At Amma’s ashram, for example, they have lots of different food options.

Choose the free, very spicy traditional Indian food. Or the amazing vegan cafe, with all the best food you could dream of, and mostly vegan. You pay for this food but it is very affordable. My friends were often found in this cafe! 

There are other food options at Amma’s ashram in India too, which are more mid-priced and more basic, but still really yummy! Plus Amma’s ashram is very laid back, so you can eat whenever or as often as you like.  


6. Karma Yoga or Seva

Now an important aspect when choosing an ashram in India is the amount of Karma yoga or Seva you would like to do. In my research, it seems that most ashrams offer some sort of Seva but it varies in terms of the amount and type. 

Karma yoga or Seva is translated as selfless service. It’s the act of giving without expecting anything back. Think of it as volunteering.

Now, this can vary a lot depending on the ashram you choose.

Some ashrams are very dependent on Seva. It will be mandatory to do a good few hours of Seva every day. Whereas others, it will just be a small part of your day. This is why it is good to check the daily schedule so you can see in advance how much Seva is expected from you.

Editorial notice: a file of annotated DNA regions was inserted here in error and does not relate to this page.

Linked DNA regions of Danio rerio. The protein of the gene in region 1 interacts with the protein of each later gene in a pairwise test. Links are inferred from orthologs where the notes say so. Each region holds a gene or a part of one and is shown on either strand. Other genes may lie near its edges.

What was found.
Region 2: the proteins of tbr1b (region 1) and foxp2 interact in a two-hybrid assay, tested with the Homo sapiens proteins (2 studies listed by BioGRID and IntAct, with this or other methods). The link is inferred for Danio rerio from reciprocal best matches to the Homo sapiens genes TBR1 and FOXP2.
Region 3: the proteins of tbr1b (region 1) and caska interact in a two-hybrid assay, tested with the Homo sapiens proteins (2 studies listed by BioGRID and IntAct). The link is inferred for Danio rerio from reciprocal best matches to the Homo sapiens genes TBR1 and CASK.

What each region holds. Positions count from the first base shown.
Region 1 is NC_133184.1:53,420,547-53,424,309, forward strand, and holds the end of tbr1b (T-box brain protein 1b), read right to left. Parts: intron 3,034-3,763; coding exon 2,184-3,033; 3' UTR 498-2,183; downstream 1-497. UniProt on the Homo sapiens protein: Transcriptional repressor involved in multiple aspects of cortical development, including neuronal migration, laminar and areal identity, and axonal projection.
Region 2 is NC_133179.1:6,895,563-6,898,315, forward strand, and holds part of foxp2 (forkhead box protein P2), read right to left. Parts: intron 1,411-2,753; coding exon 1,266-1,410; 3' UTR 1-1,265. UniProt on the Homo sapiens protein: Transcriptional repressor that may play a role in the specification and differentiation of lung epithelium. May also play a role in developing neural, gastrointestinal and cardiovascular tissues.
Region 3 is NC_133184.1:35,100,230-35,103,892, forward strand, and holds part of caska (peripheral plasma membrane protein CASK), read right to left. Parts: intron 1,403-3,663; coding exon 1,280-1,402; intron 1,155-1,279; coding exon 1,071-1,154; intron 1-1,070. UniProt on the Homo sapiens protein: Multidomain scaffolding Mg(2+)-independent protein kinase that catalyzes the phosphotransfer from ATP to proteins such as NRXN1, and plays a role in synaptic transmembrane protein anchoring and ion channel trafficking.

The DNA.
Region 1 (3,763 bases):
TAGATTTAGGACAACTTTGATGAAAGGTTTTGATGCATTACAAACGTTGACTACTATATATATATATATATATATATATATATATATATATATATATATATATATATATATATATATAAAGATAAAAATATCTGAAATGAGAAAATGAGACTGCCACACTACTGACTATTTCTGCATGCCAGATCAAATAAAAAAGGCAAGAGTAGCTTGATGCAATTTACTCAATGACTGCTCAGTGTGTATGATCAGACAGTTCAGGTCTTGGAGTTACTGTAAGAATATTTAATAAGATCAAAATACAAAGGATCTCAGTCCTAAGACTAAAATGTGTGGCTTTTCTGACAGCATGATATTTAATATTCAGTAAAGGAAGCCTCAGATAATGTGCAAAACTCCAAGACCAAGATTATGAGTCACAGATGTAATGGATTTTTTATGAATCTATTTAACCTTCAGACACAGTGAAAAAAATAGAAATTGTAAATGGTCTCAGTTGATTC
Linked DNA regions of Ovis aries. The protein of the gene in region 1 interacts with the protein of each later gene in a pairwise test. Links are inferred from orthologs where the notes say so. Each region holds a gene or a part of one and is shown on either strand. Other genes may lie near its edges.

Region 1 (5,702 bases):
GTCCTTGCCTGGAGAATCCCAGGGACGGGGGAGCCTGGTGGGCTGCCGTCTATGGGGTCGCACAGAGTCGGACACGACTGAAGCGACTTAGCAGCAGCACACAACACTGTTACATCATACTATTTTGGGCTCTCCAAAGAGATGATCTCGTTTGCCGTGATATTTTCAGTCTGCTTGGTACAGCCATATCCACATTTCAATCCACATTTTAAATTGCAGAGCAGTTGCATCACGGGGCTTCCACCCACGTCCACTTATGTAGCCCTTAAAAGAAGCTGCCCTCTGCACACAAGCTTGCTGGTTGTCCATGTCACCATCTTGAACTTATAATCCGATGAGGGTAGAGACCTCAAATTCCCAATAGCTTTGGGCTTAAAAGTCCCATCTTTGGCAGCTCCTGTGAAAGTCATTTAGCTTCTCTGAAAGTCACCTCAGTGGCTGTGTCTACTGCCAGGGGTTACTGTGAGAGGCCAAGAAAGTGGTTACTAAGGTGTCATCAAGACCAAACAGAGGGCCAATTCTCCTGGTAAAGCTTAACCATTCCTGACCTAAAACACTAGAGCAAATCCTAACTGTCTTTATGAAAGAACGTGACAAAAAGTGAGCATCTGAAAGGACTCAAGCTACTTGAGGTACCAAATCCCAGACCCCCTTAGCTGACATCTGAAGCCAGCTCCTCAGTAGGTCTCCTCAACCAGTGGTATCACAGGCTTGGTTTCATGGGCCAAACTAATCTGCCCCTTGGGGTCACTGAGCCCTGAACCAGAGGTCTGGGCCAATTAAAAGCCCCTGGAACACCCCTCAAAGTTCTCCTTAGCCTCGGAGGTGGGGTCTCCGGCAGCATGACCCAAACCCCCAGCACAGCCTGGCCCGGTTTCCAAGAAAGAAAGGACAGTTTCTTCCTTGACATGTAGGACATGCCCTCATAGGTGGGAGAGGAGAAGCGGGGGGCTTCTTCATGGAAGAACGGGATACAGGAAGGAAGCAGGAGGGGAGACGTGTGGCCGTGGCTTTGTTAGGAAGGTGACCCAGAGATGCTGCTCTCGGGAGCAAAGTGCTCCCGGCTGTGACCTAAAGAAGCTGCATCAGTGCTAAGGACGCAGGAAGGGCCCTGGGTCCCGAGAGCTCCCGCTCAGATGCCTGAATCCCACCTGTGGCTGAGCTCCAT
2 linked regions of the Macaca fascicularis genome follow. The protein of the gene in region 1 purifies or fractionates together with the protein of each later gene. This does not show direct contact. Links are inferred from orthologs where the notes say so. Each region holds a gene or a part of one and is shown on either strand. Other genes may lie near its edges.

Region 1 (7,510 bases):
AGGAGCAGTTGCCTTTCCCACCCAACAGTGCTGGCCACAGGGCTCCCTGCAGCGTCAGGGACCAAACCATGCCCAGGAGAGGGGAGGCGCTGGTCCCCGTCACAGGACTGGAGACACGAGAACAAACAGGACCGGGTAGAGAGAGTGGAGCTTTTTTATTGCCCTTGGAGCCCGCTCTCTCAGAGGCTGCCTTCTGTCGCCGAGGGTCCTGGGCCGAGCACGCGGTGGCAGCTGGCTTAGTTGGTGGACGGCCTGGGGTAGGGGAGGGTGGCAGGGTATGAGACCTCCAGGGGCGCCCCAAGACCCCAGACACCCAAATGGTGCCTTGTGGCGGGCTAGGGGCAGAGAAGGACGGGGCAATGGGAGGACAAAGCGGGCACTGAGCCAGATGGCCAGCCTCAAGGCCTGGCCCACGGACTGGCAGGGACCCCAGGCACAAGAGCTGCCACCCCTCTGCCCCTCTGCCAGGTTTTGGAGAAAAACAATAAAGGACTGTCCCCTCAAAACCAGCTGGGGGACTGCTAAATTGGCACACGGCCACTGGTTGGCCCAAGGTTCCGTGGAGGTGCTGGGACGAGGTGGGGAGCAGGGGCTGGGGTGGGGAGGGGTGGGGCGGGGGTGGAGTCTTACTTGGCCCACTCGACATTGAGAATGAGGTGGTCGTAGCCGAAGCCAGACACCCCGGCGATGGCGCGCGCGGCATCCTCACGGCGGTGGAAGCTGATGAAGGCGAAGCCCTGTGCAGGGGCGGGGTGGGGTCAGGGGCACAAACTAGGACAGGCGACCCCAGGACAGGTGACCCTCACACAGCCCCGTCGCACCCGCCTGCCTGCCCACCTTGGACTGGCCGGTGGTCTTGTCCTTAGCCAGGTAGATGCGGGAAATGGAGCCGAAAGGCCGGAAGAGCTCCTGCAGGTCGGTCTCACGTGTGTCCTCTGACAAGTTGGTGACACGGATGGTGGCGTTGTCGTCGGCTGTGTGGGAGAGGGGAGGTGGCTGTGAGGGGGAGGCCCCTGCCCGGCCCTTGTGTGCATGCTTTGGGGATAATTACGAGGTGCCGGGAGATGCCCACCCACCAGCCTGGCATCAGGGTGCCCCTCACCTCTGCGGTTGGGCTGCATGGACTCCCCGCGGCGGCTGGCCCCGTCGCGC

Seva at Sivananda

This is another reason I love the Sivananda ashram in India so much! Seva was performed daily (except on Fridays which is your day off). But Seva is only around 45mins to an hour max each day. Some people, like my boyfriend, only had to do about 10mins! It depends on which task you are given.

There are some cleaning tasks such as cleaning the dorms (which means the dorms are really clean!). Or you can do smaller jobs such as helping at break times to serve the snacks and tea.

If you are staying for a longer period of time you can do the most fun job which is helping in the juice bar!

It’s really fun, and you get to learn how to make all the teas, juices, and toasties from the lovely Indian women who work there. 

When I stayed at Amma’s ashram the Seva was more intense. You have the freedom to choose your Seva which is good but they can be quite long, around 2 hours a day. I worked in the garden which was much harder than I thought! In the middle of a hot day, gardening is not the best activity.

Before that, I did washing up within a team which was a really lovely way to meet other people at the ashram and find out more about their journey. 

Seva may be more intense at Amma’s ashram but it’s much easier to escape!

There are no rigid schedules and the ashram is so big that no-one would notice if you did not do your Seva.

But to be honest, performing Seva daily is a really great aspect of living in an ashram. You get to meet new people and it feels very rewarding doing some work each day.   


7. Uniform

Another factor to consider before choosing an ashram in India is the dress code or uniform. Some ashrams in India have uniforms that you are required to buy when you get there. 

Sivananda ashram only has a uniform for their Teaching Training Programme (TTC) and their other programs. If you join on a Yoga Vacation, no uniform is required. Just remember that there are some rules for dressing within the ashram that need to be abided by.

I have seen individuals called out during yoga class for not dressing appropriately so to avoid humiliation, stick to the dress code.